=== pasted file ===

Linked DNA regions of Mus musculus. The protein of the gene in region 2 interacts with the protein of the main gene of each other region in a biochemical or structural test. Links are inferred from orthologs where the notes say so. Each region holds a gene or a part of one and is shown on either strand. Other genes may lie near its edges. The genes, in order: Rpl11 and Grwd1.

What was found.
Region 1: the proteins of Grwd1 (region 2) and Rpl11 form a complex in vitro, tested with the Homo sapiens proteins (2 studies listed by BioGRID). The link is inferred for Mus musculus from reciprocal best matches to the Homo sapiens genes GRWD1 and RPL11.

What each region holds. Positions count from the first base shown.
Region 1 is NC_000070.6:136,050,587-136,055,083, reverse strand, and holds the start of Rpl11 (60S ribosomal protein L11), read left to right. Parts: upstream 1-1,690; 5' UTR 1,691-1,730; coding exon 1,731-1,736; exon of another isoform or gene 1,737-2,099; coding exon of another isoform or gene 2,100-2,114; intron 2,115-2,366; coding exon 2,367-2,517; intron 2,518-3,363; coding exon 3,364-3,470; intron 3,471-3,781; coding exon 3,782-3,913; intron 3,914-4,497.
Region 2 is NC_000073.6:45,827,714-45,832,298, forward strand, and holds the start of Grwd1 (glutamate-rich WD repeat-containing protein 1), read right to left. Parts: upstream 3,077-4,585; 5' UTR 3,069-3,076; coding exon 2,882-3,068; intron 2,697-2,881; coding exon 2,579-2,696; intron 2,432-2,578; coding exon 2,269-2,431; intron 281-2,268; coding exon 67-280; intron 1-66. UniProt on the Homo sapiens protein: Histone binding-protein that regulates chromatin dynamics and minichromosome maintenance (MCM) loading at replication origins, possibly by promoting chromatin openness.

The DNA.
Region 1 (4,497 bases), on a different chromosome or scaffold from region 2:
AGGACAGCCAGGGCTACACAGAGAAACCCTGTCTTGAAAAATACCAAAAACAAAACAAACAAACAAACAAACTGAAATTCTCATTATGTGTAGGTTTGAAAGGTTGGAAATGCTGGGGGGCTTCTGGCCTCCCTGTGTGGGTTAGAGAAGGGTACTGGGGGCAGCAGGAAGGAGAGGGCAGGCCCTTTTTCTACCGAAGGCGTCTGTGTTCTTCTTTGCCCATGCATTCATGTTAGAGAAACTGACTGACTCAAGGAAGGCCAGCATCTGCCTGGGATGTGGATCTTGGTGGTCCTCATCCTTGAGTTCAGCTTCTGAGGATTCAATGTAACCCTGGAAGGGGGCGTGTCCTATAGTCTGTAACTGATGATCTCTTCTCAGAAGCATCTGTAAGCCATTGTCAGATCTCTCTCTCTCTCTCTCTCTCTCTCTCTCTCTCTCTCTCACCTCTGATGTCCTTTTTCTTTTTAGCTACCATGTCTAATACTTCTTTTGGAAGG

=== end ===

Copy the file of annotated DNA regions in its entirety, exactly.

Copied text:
Linked DNA regions of Mus musculus. The protein of the gene in region 2 interacts with the protein of the main gene of each other region in a biochemical or structural test. Links are inferred from orthologs where the notes say so. Each region holds a gene or a part of one and is shown on either strand. Other genes may lie near its edges. The genes, in order: Rpl11 and Grwd1.

What was found.
Region 1: the proteins of Grwd1 (region 2) and Rpl11 form a complex in vitro, tested with the Homo sapiens proteins (2 studies listed by BioGRID). The link is inferred for Mus musculus from reciprocal best matches to the Homo sapiens genes GRWD1 and RPL11.

What each region holds. Positions count from the first base shown.
Region 1 is NC_000070.6:136,050,587-136,055,083, reverse strand, and holds the start of Rpl11 (60S ribosomal protein L11), read left to right. Parts: upstream 1-1,690; 5' UTR 1,691-1,730; coding exon 1,731-1,736; exon of another isoform or gene 1,737-2,099; coding exon of another isoform or gene 2,100-2,114; intron 2,115-2,366; coding exon 2,367-2,517; intron 2,518-3,363; coding exon 3,364-3,470; intron 3,471-3,781; coding exon 3,782-3,913; intron 3,914-4,497.
Region 2 is NC_000073.6:45,827,714-45,832,298, forward strand, and holds the start of Grwd1 (glutamate-rich WD repeat-containing protein 1), read right to left. Parts: upstream 3,077-4,585; 5' UTR 3,069-3,076; coding exon 2,882-3,068; intron 2,697-2,881; coding exon 2,579-2,696; intron 2,432-2,578; coding exon 2,269-2,431; intron 281-2,268; coding exon 67-280; intron 1-66. UniProt on the Homo sapiens protein: Histone binding-protein that regulates chromatin dynamics and minichromosome maintenance (MCM) loading at replication origins, possibly by promoting chromatin openness.

The DNA.
Region 1 (4,497 bases), on a different chromosome or scaffold from region 2:
AGGACAGCCAGGGCTACACAGAGAAACCCTGTCTTGAAAAATACCAAAAACAAAACAAACAAACAAACAAACTGAAATTCTCATTATGTGTAGGTTTGAAAGGTTGGAAATGCTGGGGGGCTTCTGGCCTCCCTGTGTGGGTTAGAGAAGGGTACTGGGGGCAGCAGGAAGGAGAGGGCAGGCCCTTTTTCTACCGAAGGCGTCTGTGTTCTTCTTTGCCCATGCATTCATGTTAGAGAAACTGACTGACTCAAGGAAGGCCAGCATCTGCCTGGGATGTGGATCTTGGTGGTCCTCATCCTTGAGTTCAGCTTCTGAGGATTCAATGTAACCCTGGAAGGGGGCGTGTCCTATAGTCTGTAACTGATGATCTCTTCTCAGAAGCATCTGTAAGCCATTGTCAGATCTCTCTCTCTCTCTCTCTCTCTCTCTCTCTCTCTCTCTCACCTCTGATGTCCTTTTTCTTTTTAGCTACCATGTCTAATACTTCTTTTGGAAGG